Basement Mistake pt 4 – Having Open sump pits or drainage systems.

Open Sump Pump Basin or Pit
Open sump locations and open drainage systems are not uncommon. Many homeowners get “glammour-ed” by the logic of the sales pitch and, in desperation, follow through with installing an open sump pump basin and an open back drainage system.

The good news is that these two out-dated technologies are easily replaceable and easy to update.

Open sump pits – What’s the deal?
Having a sump pump installed is a good plan to deal with excess moisture and liquid water underneath the basement floor. It’s an excellent way to deal with water build up and hydrostatic pressure. A sump pump is designed to be fully under water, and when the water level is high enough it pumps the water out.

Now, when the water level is too low to activate the pump it can rest at the bottom of the sump basin. Many older designs of these basins didn’t come with lids. Homeowners created wood, metal and plastic sheets to cover the hole, but these do not seal the area off from the basement. Even with having a sump pump dealing with the water under the floor, homeowners would still be introducing the moisture from the standing water in the basin into the basement’s air. This can still happen and can lead to mold and moisture issues as well as give a direct path for water to jump the system. Flooding and other unpleasant things can also occur from having an open sump liner. (This doesn’t include the safety reasons – people falling in, toys or objects clogging and breaking pumps, rodents, insects, iron bacteria.etc.)

Open and open back drainage systems
For a long time, open back drainage systems were the cutting edge of technology. Combining the ideas of pipe and stone systems with the conveniences of easy installation on the footer and the simple method of collecting water from the walls. With water dripping or running down the walls from a floor crack, these open back systems would simply collect the water and put it in the drain.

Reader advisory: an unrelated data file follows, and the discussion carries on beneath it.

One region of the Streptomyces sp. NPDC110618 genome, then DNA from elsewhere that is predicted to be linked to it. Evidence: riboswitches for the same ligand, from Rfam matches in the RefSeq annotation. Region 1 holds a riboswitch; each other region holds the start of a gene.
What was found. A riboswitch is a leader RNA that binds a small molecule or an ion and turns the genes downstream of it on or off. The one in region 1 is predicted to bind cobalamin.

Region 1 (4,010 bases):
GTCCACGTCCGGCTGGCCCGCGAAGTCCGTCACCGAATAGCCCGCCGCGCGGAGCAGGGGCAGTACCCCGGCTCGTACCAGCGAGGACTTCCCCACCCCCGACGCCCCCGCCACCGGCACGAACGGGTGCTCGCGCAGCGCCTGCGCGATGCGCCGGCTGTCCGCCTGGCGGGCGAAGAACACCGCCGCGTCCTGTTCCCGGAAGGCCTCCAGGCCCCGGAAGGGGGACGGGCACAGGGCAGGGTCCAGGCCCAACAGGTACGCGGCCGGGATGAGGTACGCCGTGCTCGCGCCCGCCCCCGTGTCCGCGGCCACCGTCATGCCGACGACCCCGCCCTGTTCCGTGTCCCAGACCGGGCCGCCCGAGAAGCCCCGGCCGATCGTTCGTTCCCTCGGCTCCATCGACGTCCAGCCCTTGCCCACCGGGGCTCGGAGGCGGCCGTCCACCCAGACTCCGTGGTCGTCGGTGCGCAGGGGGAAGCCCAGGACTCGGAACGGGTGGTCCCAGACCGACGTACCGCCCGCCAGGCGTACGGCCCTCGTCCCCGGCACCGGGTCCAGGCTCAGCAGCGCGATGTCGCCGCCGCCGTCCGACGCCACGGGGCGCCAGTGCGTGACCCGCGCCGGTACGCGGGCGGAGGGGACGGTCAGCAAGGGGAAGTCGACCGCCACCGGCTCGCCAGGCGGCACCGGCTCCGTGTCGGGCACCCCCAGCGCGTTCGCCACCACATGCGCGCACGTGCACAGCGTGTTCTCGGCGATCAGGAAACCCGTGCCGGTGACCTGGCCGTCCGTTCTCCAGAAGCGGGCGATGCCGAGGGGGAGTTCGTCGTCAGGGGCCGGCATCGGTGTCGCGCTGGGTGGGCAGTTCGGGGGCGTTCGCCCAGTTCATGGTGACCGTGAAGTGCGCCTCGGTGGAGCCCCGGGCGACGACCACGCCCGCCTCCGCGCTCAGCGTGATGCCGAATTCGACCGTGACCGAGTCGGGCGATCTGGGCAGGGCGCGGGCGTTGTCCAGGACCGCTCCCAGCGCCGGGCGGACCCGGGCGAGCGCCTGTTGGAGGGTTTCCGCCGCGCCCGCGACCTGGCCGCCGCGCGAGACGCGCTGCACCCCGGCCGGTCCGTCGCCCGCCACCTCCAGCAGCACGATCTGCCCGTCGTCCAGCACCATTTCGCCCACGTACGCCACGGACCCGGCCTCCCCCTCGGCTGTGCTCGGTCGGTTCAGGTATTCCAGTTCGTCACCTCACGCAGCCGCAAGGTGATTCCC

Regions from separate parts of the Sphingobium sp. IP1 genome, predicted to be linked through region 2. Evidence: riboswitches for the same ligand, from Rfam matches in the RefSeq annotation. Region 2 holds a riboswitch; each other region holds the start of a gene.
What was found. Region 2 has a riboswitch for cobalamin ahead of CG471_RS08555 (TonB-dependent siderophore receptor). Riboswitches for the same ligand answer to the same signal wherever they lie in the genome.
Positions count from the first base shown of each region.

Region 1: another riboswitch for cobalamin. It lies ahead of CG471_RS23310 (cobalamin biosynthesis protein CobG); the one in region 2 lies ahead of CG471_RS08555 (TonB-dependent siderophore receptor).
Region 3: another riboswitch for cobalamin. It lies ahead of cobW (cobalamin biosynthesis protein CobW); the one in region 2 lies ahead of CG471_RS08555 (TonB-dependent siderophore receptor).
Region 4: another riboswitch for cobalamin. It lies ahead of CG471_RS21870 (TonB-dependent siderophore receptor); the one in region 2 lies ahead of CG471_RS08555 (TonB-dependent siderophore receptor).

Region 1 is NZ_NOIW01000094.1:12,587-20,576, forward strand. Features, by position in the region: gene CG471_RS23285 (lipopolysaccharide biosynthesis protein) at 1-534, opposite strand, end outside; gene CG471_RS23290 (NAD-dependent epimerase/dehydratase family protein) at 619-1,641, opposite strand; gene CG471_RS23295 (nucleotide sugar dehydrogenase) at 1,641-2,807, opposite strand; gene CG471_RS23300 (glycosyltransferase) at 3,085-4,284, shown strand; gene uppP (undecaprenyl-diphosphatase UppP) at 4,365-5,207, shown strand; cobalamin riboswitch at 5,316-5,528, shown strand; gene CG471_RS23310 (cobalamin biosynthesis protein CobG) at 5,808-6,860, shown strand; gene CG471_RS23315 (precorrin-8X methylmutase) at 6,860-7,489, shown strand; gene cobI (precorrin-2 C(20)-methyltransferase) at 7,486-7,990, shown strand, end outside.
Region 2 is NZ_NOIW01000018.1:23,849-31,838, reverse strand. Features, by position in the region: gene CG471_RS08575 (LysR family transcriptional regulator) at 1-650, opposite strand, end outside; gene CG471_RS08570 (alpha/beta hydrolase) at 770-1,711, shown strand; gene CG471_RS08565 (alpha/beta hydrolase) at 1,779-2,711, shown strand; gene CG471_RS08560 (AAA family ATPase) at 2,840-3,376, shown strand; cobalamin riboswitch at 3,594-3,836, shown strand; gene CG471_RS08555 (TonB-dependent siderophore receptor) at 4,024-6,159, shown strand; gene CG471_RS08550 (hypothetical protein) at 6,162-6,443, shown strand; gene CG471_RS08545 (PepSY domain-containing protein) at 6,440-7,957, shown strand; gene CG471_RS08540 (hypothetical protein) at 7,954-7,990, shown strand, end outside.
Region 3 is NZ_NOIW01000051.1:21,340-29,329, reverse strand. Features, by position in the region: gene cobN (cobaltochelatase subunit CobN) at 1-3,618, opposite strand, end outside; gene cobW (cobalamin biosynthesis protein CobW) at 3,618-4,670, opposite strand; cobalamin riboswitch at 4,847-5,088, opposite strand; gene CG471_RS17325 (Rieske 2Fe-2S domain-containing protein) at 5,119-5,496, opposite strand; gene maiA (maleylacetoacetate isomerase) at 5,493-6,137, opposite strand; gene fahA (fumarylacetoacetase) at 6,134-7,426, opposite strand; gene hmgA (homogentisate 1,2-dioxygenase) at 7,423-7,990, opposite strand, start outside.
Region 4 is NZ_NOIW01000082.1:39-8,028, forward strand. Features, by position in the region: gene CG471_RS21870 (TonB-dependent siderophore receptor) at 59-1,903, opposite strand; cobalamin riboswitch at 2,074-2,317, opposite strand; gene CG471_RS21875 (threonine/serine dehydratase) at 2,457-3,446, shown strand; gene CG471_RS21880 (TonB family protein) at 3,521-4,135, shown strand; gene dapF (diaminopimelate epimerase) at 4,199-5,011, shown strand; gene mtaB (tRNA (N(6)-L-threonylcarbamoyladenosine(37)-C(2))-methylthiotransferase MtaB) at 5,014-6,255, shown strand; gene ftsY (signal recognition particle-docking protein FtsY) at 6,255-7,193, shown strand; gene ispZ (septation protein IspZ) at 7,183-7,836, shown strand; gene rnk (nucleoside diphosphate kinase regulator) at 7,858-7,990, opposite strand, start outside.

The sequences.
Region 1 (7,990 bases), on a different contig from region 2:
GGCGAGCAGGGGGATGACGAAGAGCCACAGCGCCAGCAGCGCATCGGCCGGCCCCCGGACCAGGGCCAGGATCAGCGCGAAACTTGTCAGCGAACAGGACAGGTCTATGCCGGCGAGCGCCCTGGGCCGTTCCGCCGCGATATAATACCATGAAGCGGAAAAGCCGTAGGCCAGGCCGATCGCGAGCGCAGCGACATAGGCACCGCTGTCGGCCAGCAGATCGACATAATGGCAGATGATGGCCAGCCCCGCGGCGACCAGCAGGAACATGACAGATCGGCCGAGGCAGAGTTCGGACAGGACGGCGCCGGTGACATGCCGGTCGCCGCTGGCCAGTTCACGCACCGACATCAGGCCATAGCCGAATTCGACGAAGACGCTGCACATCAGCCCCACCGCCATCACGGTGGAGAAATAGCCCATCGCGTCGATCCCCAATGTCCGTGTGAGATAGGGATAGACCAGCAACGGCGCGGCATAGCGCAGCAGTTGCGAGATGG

open channel basement drainageEverything was well-and-good in the Basement Waterproofing Industry until people realized that these open systems were in fact allowing moisture and water to jump the system. The moisture that would build up in a system that was level (not allowing for continuous flow in a gravity fed direction) would also evaporate and escape out the back, thus adding humidity and moisture problems back into the basement.

Without knowing any better thousands of homes across America, especially in New England have increased the problems in their basements with these “easy install” fixes.

Many DIYers, and even seasoned Contractors, unknowingly subjected their (and their clients) basements to sump pump pits that were:
1.) Too Deep, causing undermining to the foundation
2.) Open allowing moisture to cause more problems in the basement
3.) Allowing water to have the ability to flood the basement or crawlspace from the sump
4.) Allow soil VOCs and other pollutants to enter the air in the home.

Having an open sump pit or an open back system installed is actually providing you with the opposite of what you’d hope. They allow moisture to collect and expand into the basement or crawl space while providing minimum protection to the home for floods and excess water. Because of these reasons, and several safety reasons, is why this falls under one of the Top 6 Basement Mistakes that could cost you money in repairs and damage.